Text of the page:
Substantively, the case matters also because it attracted significant interest by economists on the anticompetitive mechanism at play, prompting work that extended traditional theories of harm based around tying, network effects and naked exclusion to incorporate multisidedness and zero-price constraints in ad-funded business models.  This matters, as enforcement in digital markets requires substantive work developing credible mechanisms that agencies can rely on and will be harder to refute and discredit by the defendant’s consultants and in the mainstream economic discourse. The decision does not dwell much on it but there were discussions with the Chief Economist Team (led at the time by Tommaso Valletti), and economic papers have formalised the mechanism in ways that increased the credibility of the case.
Of course, we have long known from the traditional antitrust literature that tying a primary product supplied by a monopolist (here Google, as the dominant provider of the GPS suite) with a secondary product (here its search engine) can be an aggressive strategy to foreclose entry in the secondary market. Given the high fixed costs of developing a search engine and reaching a viable scale in search, tying that reduced the profits of an entrant could deter entry and allow Google to pass on its monopoly to mobile search. This traditional mechanism was extended and adapted to the specific facts of the case, with analyses showing formally that by tying the GPS suite to Google Search, and committing to distributing Android with the GPS suite for free, Google prevented even a more efficient search engine from getting traction. Providing the GPS suite to all OEMs for free in addition to the Android operating system had additional value to consumers because it included unique applications such as Google Play and YouTube that were otherwise unavailable. Google monetized the suite on the advertising side, where it extracted rents through in-app advertising and revenue sharing agreements with app developers. Even if a rival search engine offered equivalent (or even better) quality to Google Search it just could not outbid Google, be pre-installed on Android devices, and challenge its dominance in search.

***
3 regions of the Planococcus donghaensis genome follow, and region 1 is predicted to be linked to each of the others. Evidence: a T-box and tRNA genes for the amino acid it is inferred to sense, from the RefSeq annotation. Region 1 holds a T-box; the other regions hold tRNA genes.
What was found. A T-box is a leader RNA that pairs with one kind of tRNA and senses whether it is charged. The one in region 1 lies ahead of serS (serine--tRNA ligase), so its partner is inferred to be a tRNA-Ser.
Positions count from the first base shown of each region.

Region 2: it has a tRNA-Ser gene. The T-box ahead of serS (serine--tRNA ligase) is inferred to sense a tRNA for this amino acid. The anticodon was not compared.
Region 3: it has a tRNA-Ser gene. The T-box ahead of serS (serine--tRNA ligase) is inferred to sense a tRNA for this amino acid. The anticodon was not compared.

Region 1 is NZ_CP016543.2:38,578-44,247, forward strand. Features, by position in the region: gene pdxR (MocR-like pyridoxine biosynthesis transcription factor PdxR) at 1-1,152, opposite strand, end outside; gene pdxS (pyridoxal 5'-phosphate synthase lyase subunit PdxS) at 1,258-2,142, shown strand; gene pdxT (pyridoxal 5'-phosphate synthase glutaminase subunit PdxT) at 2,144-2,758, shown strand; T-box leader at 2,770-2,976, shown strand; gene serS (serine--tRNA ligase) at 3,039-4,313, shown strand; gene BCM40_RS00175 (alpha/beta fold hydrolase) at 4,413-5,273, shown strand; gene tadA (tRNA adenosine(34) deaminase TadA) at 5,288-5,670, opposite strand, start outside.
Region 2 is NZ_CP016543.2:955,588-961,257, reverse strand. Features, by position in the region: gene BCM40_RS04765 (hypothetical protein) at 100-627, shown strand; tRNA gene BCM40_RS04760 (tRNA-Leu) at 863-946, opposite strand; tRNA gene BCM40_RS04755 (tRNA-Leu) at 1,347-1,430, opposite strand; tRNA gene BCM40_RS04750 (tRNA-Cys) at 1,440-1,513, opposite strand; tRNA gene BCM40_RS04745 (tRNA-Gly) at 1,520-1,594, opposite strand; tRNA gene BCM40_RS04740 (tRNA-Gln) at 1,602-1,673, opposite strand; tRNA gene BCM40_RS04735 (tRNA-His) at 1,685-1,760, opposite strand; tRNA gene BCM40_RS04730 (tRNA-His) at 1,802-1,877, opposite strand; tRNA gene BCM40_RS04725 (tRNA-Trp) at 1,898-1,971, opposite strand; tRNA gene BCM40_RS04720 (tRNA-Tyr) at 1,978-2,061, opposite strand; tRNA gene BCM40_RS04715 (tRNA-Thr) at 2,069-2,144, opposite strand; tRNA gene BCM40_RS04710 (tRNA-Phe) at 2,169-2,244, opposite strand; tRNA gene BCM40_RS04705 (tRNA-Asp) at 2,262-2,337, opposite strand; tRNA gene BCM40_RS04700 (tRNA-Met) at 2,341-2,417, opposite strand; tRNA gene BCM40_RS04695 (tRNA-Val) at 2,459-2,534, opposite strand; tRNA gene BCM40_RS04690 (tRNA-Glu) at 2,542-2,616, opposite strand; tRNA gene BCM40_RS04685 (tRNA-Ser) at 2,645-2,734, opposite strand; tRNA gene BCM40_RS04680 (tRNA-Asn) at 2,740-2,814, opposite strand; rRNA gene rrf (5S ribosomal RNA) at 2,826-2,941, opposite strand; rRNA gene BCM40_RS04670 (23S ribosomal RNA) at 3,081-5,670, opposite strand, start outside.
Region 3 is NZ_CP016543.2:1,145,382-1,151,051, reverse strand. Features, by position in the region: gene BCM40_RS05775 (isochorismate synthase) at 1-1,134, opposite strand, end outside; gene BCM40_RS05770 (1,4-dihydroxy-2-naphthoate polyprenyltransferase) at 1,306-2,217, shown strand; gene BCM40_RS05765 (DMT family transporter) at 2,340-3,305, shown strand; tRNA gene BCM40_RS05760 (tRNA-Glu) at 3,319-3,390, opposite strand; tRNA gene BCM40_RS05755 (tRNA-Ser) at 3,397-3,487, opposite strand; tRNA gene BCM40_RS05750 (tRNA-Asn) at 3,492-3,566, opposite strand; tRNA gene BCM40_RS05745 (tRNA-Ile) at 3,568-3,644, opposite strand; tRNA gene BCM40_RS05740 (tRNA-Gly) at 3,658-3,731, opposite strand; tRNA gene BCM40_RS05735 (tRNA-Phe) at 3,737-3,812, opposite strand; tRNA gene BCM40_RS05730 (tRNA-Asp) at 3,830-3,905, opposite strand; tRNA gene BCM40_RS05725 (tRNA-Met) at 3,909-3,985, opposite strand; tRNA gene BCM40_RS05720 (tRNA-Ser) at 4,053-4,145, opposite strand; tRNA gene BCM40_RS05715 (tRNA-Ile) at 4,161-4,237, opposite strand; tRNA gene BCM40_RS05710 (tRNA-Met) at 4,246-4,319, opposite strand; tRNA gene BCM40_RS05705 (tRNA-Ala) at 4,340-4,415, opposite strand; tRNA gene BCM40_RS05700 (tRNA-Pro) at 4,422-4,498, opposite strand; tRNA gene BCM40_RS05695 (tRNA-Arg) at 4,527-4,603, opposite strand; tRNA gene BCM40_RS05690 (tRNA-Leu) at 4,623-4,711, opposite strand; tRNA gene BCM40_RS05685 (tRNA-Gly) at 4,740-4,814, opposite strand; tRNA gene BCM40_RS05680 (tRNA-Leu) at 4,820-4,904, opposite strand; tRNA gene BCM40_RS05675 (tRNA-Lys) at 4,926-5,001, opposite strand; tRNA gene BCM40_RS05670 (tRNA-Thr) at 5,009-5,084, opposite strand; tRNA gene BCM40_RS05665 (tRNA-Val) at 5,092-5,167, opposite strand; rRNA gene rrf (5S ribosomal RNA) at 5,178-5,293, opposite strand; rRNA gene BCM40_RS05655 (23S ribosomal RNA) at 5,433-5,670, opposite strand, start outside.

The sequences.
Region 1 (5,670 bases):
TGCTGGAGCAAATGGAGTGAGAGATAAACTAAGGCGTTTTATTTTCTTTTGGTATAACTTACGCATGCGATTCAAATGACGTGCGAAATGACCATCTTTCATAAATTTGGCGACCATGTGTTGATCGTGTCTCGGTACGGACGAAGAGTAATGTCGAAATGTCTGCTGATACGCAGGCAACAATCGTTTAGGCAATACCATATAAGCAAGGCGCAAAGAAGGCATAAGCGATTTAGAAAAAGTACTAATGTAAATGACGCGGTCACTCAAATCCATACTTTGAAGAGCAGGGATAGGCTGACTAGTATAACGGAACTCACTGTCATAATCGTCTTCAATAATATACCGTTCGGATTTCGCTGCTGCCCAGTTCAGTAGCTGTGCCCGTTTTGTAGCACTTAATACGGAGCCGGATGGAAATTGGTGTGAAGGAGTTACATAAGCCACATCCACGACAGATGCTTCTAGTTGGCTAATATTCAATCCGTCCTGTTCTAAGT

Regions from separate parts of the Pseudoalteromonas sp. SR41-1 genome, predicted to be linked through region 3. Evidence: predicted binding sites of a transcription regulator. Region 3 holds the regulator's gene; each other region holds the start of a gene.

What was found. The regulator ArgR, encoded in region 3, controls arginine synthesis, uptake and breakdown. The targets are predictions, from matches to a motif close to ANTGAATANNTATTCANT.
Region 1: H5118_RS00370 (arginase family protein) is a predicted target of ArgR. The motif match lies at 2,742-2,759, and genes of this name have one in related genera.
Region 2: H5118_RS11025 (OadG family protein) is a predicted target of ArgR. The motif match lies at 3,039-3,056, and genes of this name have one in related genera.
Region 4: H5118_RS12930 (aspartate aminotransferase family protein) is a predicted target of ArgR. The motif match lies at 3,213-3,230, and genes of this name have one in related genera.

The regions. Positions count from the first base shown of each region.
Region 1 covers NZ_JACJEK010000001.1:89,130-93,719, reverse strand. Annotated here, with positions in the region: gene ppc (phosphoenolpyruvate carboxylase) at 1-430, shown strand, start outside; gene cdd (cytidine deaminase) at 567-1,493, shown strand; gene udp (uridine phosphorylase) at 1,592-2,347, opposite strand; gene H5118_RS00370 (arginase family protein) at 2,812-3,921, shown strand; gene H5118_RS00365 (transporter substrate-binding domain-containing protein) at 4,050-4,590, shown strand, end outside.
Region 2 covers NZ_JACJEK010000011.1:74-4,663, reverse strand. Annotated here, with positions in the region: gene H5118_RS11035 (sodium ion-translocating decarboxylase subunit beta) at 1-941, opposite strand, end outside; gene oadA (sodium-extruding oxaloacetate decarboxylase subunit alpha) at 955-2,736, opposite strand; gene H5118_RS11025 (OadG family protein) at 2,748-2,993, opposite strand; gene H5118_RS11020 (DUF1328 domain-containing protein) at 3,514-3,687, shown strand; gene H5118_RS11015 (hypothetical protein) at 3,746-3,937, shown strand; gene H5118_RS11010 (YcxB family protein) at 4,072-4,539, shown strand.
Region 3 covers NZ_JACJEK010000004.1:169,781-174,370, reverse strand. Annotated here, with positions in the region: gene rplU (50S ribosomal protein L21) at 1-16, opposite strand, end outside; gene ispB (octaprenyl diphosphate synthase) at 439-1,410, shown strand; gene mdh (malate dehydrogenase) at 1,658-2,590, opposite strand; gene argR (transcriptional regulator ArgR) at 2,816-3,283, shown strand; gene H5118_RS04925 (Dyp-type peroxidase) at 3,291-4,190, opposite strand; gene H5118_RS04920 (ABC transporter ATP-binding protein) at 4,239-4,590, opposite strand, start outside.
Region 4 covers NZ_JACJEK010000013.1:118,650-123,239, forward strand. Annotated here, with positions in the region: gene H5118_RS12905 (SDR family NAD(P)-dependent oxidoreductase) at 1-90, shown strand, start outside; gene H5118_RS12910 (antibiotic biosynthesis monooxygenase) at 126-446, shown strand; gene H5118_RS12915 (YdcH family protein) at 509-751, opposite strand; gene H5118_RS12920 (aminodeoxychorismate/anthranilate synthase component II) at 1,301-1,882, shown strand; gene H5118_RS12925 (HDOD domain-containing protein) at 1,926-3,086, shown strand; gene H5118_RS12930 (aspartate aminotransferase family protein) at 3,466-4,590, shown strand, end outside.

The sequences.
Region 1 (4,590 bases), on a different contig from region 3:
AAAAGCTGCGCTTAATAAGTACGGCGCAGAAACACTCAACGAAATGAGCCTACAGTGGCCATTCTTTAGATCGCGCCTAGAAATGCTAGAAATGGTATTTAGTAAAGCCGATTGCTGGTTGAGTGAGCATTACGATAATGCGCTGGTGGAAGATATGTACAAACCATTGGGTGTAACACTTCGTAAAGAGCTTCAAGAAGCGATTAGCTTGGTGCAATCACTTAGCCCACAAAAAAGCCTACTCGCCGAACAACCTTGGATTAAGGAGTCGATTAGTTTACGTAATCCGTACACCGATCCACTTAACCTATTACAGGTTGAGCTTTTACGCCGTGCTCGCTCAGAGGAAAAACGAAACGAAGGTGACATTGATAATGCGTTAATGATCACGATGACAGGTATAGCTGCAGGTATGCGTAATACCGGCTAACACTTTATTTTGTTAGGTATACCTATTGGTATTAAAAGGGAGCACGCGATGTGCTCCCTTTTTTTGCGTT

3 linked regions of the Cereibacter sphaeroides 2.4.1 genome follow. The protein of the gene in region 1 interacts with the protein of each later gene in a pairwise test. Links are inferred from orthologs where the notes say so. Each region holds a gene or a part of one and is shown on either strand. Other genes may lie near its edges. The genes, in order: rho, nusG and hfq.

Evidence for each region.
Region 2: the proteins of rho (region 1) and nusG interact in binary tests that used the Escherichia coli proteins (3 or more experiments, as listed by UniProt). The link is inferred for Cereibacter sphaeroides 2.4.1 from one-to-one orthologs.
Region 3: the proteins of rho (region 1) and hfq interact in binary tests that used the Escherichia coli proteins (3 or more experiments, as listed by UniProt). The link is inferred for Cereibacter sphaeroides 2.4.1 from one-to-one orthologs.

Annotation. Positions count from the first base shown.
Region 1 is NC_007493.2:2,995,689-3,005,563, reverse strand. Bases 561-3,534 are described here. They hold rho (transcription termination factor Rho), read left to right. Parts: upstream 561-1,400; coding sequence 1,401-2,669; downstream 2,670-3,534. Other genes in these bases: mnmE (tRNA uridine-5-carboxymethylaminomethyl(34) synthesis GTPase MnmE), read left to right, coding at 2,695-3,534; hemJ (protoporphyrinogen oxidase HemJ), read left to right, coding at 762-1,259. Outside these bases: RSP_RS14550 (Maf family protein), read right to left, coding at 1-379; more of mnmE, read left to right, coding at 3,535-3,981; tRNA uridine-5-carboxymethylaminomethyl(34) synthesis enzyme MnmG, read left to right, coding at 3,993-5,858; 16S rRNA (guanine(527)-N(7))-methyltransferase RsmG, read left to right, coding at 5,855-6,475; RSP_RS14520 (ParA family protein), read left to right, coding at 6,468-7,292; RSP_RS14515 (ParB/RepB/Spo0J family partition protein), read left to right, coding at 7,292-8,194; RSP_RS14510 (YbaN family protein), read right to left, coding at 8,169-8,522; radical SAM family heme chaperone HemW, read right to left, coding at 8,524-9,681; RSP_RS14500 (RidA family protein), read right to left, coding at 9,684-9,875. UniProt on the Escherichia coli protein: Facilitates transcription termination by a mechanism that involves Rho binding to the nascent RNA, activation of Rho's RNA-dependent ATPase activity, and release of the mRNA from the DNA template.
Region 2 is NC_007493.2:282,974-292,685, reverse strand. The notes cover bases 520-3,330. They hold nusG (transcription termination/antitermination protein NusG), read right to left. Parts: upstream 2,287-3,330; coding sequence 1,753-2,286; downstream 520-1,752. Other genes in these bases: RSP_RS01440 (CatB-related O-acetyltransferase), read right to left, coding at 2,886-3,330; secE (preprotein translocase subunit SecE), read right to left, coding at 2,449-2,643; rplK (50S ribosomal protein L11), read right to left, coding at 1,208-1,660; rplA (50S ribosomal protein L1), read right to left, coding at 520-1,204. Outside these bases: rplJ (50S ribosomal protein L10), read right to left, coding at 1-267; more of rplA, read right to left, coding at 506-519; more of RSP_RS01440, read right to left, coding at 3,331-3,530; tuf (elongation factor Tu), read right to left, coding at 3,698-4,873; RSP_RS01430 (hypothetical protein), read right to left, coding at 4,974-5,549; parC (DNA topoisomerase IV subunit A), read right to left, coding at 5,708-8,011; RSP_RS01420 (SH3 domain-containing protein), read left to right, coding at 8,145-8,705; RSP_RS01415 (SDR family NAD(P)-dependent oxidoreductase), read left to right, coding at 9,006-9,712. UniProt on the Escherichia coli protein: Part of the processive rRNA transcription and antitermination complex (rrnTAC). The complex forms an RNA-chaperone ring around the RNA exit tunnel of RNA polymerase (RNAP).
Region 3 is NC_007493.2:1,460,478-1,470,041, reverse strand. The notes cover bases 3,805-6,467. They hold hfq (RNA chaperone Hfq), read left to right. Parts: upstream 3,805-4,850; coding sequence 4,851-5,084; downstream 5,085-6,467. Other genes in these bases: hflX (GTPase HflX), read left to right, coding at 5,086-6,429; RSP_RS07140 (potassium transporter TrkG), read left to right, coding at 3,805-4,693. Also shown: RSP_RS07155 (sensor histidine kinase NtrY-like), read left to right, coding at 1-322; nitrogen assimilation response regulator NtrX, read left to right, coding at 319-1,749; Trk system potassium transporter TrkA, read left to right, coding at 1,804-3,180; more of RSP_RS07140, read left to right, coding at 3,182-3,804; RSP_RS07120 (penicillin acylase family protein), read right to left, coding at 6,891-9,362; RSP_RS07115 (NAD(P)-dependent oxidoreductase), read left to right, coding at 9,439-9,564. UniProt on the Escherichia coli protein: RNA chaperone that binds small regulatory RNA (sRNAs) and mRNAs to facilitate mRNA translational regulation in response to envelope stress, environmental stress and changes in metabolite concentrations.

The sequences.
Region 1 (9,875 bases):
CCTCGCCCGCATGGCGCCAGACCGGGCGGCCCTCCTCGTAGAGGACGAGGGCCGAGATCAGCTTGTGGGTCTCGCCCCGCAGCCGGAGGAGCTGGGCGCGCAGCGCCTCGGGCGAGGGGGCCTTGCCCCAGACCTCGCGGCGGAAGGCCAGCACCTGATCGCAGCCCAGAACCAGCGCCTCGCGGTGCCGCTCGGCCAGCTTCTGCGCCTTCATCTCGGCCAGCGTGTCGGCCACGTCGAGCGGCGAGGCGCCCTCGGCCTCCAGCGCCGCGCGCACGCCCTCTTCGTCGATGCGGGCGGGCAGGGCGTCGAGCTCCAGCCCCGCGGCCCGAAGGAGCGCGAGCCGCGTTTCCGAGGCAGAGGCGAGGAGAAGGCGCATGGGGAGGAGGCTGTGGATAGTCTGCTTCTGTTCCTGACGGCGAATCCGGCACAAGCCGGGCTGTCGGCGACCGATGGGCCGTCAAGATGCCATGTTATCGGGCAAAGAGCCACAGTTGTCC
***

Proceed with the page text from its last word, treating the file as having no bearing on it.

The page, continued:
Note the tie was essential to the anticompetitive mechanism: without the tie, i.e. if Google had provided the GPS suite as a standalone product and there was competitive bidding for exclusive pre-installation of search engines, an entrant with a superior search engine could in principle have outbid Google Search for pre-installation. But by making GPS available for free if and only if Google Search was pre-installed as the default search engine, Google could ensure OEMs used its bundle (and compensated them also through revenue sharing). This strategy deterred entry, was profitable for Google, reduced the price-quality ratio of Android devices, lowered welfare (by deterring the use of a better search engine) and reduced consumer surplus. 
In short, the essence of the case – which the Court accepted – was the pre-installation and default positioning tied with the supply of the Android system for free. The case showed that existing robust foreclosure mechanisms can be extended to the specificities of digital markets, multisidedness and zero prices to consumers. There is no need to appeal to exotic theories, the specific features of the market reinforced an economic mechanism that was mainstream.
2. AECT, again? The Court’s appetite for price-cost tests
The one part of the EC case that the Court struck down is the claim that Google’s Revenue Sharing Agreements (“RSA”s) with OEMs gave rise to exclusionary effects. That Google signed agreements with certain selected OEMs to share revenues in exchange for exclusivity (i.e. if they agreed not to pre-install competing search engines anywhere on the device), was not in fact strictly an essential part of the theory of harm. The core of the theory of harm was the power of pre-installation, default and tying. Exclusivity remunerated through “revenue sharing” was more of a “reinforcement mechanism” that facilitated the foreclosure of others, with effects similar to exclusive dealing. But it was not the main engine for the exclusion.
The EC opted to throw this claim in the mix at the time, including an estimate in the decision of the “demand” accounted for by OEMs that entered into RSAs with Google. It concluded that competing search engines could not have offered OEMs enough revenues to compensate for the loss of Google’s portfolio-based revenue share payments across their Android devices. The Court however struck down the notion that the RSAs had exclusionary effects, essentially because the “as efficient competitor” test (AECT) was not robust, and in particular the estimated “coverage” of the demand accounted for by OEMs with RSAs was not enough to conclude rival engines were excluded from a large enough portion of the market.
The real significance of this is more in the interest and appetite the Courts appear to have developed for engaging with price-cost tests like “as efficient competitor”. The Intel infringement decision has been famously overturned on appeal by the ECJ last January, 13 years after the EC decision, on grounds that the Commission had been sloppy in applying its AECT. This is notable because on the one hand, it signals that AEC tests and price-cost tests in general will be taken seriously if they are relied upon at all – as the Courts apply themselves these days with some gusto to these calculations and do not hesitate to conclude the Commission had been imprecise. This is fair enough, and some will applaud this as a victory for rationality and “economic analysis”, forcing the Commission to “take the defendant’s economic analysis seriously” (comments to this effect are out there as the main “takeaway” of economic consultants and defence lawyers who know very well what economists are useful for).